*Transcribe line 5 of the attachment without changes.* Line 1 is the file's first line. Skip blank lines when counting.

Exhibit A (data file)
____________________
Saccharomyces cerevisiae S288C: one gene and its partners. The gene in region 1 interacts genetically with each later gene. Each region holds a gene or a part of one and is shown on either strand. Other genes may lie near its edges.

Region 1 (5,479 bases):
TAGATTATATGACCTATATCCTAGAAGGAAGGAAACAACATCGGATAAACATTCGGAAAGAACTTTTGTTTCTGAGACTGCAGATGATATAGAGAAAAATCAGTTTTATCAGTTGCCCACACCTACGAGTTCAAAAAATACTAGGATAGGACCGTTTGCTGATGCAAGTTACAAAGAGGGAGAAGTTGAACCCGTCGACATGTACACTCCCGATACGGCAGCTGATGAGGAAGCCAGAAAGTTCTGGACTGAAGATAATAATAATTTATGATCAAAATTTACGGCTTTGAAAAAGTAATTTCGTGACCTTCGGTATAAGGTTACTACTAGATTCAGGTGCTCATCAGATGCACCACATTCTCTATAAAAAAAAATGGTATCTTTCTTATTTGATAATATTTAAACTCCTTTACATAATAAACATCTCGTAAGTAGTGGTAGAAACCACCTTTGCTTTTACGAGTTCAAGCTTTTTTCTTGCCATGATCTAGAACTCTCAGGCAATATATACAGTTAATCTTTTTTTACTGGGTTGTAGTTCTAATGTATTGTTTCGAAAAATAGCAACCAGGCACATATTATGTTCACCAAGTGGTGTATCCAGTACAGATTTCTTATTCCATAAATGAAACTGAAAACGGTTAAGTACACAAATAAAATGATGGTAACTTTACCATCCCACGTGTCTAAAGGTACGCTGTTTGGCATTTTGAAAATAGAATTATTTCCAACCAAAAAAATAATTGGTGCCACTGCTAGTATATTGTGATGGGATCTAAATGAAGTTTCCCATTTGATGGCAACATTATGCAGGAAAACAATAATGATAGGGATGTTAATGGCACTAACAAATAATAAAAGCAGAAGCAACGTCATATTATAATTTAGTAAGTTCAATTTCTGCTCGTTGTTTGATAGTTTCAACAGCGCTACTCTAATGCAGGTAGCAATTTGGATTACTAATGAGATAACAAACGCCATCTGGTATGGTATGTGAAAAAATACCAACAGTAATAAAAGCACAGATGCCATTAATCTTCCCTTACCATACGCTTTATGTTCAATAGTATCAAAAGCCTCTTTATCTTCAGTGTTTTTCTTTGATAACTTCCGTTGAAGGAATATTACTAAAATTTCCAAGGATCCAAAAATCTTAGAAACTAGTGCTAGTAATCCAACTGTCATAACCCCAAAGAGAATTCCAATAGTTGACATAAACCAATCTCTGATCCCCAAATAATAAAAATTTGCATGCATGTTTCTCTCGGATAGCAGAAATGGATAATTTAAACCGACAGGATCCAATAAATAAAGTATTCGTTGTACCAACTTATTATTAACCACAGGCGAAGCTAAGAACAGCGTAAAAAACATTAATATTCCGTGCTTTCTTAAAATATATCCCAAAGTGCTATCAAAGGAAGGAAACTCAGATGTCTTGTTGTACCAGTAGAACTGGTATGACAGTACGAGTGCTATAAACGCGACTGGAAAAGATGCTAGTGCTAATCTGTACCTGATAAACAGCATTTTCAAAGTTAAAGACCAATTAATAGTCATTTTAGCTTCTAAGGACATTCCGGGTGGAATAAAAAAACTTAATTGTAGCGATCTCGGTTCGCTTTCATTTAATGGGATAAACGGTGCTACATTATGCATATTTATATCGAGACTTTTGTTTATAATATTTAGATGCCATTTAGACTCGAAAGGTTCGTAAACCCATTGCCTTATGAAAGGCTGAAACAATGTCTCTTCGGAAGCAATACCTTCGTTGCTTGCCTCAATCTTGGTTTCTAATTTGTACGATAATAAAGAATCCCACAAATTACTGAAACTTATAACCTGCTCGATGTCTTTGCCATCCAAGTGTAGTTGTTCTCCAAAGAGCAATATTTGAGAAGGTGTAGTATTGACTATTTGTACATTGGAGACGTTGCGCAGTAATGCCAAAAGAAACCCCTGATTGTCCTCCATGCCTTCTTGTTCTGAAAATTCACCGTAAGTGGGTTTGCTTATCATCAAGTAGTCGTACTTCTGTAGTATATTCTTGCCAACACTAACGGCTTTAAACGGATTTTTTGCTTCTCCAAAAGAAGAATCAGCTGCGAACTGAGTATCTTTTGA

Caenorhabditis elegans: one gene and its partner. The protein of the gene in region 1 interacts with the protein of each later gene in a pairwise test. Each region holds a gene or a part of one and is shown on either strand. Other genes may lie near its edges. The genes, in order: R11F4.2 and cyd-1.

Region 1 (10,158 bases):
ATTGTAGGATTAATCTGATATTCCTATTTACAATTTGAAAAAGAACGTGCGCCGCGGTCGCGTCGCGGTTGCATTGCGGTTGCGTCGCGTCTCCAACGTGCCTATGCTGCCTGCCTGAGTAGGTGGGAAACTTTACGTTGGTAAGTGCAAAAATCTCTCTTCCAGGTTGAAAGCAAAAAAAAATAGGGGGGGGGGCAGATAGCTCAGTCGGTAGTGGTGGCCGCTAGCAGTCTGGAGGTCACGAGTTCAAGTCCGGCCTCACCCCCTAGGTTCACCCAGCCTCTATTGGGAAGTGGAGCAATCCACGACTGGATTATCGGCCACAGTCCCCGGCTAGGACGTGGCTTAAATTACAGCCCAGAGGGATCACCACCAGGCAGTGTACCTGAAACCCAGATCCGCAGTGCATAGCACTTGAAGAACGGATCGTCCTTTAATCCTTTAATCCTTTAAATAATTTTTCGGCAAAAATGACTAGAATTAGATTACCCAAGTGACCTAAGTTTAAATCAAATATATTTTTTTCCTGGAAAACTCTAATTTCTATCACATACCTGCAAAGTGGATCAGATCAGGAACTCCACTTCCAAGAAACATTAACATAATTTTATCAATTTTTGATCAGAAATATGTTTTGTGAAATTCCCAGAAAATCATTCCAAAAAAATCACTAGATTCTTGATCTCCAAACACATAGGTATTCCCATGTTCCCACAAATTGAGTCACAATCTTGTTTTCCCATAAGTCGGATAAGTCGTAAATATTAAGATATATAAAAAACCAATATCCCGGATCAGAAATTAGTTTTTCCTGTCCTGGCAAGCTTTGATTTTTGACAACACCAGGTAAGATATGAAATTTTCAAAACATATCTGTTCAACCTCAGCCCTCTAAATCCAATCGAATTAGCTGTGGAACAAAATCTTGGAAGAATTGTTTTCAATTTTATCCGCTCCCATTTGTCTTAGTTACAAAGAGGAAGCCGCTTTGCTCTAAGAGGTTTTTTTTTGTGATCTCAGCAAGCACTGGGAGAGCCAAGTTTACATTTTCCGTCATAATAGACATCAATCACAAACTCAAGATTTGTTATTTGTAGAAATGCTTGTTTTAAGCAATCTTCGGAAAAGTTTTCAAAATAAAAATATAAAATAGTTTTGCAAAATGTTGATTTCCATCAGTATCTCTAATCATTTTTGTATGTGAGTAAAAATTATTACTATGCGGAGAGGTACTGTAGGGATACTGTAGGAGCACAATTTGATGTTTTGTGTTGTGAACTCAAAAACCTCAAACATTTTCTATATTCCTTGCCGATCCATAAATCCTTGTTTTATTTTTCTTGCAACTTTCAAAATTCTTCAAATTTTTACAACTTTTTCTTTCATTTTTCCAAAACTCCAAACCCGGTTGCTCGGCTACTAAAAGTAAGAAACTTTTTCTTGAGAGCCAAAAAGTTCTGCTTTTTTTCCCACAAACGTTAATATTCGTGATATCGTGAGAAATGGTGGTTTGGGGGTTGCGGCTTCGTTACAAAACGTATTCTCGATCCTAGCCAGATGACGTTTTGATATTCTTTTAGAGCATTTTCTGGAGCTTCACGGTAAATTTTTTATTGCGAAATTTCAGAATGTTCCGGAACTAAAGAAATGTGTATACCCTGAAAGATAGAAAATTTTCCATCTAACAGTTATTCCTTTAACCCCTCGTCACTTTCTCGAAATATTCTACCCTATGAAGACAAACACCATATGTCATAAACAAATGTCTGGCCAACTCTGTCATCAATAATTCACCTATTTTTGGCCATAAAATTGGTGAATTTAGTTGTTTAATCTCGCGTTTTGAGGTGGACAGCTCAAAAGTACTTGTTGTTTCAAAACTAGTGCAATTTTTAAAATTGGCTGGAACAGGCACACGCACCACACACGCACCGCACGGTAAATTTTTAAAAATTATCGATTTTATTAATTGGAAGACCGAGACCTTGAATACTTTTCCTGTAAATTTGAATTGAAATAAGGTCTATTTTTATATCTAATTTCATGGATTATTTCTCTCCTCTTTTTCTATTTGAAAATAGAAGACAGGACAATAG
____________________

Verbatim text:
Region 1 (10,158 bases):